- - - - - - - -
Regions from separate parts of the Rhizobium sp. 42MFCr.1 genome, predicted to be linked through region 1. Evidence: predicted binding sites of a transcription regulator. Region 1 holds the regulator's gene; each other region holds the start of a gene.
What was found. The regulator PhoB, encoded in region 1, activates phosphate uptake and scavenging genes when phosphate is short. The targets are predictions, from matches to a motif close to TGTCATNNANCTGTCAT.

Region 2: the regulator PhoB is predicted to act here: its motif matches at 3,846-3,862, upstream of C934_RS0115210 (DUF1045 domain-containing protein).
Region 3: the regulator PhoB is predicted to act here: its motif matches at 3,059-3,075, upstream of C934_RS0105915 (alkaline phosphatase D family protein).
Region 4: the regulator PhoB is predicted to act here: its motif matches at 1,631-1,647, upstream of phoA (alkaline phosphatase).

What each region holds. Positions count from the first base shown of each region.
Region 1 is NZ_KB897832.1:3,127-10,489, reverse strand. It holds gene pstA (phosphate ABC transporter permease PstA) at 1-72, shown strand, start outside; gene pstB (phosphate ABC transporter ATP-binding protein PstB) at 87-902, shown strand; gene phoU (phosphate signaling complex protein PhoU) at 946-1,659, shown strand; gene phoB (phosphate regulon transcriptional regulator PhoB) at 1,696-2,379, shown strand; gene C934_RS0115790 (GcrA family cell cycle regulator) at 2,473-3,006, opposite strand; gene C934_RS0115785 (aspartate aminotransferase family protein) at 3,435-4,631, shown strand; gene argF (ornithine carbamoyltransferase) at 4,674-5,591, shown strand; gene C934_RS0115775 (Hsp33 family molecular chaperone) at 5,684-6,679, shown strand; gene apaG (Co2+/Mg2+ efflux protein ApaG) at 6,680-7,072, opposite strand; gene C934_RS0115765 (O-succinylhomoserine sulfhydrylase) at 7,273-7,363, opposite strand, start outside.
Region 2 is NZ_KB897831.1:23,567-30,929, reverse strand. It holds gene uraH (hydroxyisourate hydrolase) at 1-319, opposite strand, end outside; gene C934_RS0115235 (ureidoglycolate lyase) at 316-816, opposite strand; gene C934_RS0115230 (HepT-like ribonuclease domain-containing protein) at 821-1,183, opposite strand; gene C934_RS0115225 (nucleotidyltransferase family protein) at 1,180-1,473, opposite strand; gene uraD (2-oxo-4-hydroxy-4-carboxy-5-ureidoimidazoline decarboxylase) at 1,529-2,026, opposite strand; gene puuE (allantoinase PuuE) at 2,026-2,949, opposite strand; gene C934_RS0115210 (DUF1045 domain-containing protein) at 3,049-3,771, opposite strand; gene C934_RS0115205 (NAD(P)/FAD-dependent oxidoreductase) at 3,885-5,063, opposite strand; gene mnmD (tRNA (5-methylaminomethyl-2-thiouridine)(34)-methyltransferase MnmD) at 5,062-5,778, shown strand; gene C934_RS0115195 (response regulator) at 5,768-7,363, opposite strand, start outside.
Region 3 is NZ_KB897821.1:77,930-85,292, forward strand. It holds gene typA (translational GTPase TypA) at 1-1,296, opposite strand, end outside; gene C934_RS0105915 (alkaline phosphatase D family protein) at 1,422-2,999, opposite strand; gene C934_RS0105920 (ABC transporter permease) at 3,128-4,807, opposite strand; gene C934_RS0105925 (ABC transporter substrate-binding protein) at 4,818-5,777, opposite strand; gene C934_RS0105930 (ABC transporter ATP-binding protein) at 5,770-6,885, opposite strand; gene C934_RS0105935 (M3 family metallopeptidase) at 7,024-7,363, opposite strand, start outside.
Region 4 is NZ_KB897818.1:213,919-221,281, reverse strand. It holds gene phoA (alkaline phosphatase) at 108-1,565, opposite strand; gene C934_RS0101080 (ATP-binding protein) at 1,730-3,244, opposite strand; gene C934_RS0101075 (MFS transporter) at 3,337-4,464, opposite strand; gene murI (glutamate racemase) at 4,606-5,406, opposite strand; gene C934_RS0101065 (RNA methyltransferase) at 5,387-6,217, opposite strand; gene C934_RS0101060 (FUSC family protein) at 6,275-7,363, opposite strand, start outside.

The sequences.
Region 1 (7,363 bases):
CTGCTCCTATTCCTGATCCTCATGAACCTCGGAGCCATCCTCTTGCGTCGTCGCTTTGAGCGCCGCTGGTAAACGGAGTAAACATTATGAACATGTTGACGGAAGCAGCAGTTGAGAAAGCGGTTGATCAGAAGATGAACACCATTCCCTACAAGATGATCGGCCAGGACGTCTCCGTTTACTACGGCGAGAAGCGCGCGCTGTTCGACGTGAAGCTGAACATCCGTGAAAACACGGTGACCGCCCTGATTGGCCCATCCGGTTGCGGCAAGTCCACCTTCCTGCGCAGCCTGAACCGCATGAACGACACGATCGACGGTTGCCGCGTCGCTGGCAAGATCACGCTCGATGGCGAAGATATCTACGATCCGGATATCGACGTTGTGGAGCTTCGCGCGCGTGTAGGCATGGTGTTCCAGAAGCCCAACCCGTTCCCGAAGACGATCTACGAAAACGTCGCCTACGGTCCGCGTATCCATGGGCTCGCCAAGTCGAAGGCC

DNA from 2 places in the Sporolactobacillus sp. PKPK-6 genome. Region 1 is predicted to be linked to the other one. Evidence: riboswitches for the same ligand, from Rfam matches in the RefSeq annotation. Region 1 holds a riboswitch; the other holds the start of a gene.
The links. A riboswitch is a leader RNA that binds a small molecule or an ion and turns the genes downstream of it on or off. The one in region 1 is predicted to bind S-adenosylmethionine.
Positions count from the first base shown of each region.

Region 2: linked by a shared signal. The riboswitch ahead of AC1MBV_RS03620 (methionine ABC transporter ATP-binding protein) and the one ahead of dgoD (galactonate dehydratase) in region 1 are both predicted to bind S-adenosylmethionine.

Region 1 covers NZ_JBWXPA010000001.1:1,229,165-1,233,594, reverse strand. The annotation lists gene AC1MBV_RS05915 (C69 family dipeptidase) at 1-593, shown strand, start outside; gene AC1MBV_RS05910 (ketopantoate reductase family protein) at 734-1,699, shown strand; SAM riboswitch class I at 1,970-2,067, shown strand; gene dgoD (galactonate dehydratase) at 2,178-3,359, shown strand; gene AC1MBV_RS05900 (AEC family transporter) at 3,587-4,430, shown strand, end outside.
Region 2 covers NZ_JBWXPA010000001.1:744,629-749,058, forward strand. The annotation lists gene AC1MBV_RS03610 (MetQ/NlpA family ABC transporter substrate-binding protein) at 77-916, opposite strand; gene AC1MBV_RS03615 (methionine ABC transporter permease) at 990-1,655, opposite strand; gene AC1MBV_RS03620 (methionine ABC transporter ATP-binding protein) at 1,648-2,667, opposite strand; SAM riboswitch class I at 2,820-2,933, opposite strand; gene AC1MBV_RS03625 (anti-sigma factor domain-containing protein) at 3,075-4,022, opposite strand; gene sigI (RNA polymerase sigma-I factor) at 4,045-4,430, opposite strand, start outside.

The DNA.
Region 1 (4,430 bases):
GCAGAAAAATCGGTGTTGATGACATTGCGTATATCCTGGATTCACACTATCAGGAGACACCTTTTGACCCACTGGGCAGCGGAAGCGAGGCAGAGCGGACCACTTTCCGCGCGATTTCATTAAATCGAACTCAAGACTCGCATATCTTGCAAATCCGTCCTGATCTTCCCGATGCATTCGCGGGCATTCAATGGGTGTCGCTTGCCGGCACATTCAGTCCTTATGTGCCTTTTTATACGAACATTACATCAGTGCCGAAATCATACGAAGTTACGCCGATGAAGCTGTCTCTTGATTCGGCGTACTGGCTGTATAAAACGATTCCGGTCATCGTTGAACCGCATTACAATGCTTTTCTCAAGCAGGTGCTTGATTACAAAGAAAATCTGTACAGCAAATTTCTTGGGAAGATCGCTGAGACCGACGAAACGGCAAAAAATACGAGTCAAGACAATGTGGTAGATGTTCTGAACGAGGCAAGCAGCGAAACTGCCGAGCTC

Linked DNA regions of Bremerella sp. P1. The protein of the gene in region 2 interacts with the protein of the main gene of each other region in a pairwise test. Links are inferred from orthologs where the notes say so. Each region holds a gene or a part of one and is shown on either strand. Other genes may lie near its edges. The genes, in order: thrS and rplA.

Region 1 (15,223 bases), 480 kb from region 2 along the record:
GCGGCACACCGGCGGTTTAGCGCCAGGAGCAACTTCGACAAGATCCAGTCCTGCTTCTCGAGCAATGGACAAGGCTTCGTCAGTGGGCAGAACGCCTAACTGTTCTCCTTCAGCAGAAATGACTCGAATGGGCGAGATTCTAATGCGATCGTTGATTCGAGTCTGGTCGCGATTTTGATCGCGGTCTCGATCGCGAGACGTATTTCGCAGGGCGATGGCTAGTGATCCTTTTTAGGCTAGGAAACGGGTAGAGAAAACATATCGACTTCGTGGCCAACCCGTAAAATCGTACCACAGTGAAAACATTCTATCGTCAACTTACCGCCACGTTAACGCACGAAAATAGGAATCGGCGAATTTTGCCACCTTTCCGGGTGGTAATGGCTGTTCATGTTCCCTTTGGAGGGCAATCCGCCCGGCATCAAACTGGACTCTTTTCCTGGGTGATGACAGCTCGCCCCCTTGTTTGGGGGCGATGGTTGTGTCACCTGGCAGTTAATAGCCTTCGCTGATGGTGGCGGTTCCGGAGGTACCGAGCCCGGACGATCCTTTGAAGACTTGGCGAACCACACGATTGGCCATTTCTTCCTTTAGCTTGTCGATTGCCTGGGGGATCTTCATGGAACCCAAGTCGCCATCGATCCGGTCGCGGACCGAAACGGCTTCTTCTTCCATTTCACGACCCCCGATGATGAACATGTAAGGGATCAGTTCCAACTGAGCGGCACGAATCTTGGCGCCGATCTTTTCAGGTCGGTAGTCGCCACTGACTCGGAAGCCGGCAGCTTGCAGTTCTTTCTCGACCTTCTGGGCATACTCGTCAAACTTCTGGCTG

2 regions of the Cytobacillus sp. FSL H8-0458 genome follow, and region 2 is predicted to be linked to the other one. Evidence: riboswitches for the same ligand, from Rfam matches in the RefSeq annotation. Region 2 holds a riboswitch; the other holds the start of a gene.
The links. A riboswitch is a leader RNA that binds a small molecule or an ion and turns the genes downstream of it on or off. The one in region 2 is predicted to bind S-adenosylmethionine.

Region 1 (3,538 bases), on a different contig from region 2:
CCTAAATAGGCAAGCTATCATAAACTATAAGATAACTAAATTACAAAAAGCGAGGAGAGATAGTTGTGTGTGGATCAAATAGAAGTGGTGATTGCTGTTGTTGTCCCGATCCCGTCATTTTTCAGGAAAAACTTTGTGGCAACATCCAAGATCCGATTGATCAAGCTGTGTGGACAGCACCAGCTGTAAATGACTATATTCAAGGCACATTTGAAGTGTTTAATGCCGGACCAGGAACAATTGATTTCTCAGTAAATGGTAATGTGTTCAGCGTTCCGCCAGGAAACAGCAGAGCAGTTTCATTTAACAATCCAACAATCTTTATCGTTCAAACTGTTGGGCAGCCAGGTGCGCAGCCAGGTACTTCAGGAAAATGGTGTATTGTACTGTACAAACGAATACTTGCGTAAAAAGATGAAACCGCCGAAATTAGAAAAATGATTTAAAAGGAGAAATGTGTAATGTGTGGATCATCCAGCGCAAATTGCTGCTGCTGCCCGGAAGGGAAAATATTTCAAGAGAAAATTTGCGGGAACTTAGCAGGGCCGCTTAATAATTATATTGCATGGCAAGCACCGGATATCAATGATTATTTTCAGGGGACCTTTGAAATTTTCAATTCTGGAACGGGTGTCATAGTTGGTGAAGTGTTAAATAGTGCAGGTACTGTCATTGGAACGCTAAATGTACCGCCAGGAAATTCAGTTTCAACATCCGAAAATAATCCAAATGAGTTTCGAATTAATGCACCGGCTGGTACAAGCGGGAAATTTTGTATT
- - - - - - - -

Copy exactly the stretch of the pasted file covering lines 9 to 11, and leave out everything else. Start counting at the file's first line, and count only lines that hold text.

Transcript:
Region 3 is NZ_KB897821.1:77,930-85,292, forward strand. It holds gene typA (translational GTPase TypA) at 1-1,296, opposite strand, end outside; gene C934_RS0105915 (alkaline phosphatase D family protein) at 1,422-2,999, opposite strand; gene C934_RS0105920 (ABC transporter permease) at 3,128-4,807, opposite strand; gene C934_RS0105925 (ABC transporter substrate-binding protein) at 4,818-5,777, opposite strand; gene C934_RS0105930 (ABC transporter ATP-binding protein) at 5,770-6,885, opposite strand; gene C934_RS0105935 (M3 family metallopeptidase) at 7,024-7,363, opposite strand, start outside.
Region 4 is NZ_KB897818.1:213,919-221,281, reverse strand. It holds gene phoA (alkaline phosphatase) at 108-1,565, opposite strand; gene C934_RS0101080 (ATP-binding protein) at 1,730-3,244, opposite strand; gene C934_RS0101075 (MFS transporter) at 3,337-4,464, opposite strand; gene murI (glutamate racemase) at 4,606-5,406, opposite strand; gene C934_RS0101065 (RNA methyltransferase) at 5,387-6,217, opposite strand; gene C934_RS0101060 (FUSC family protein) at 6,275-7,363, opposite strand, start outside.

The sequences.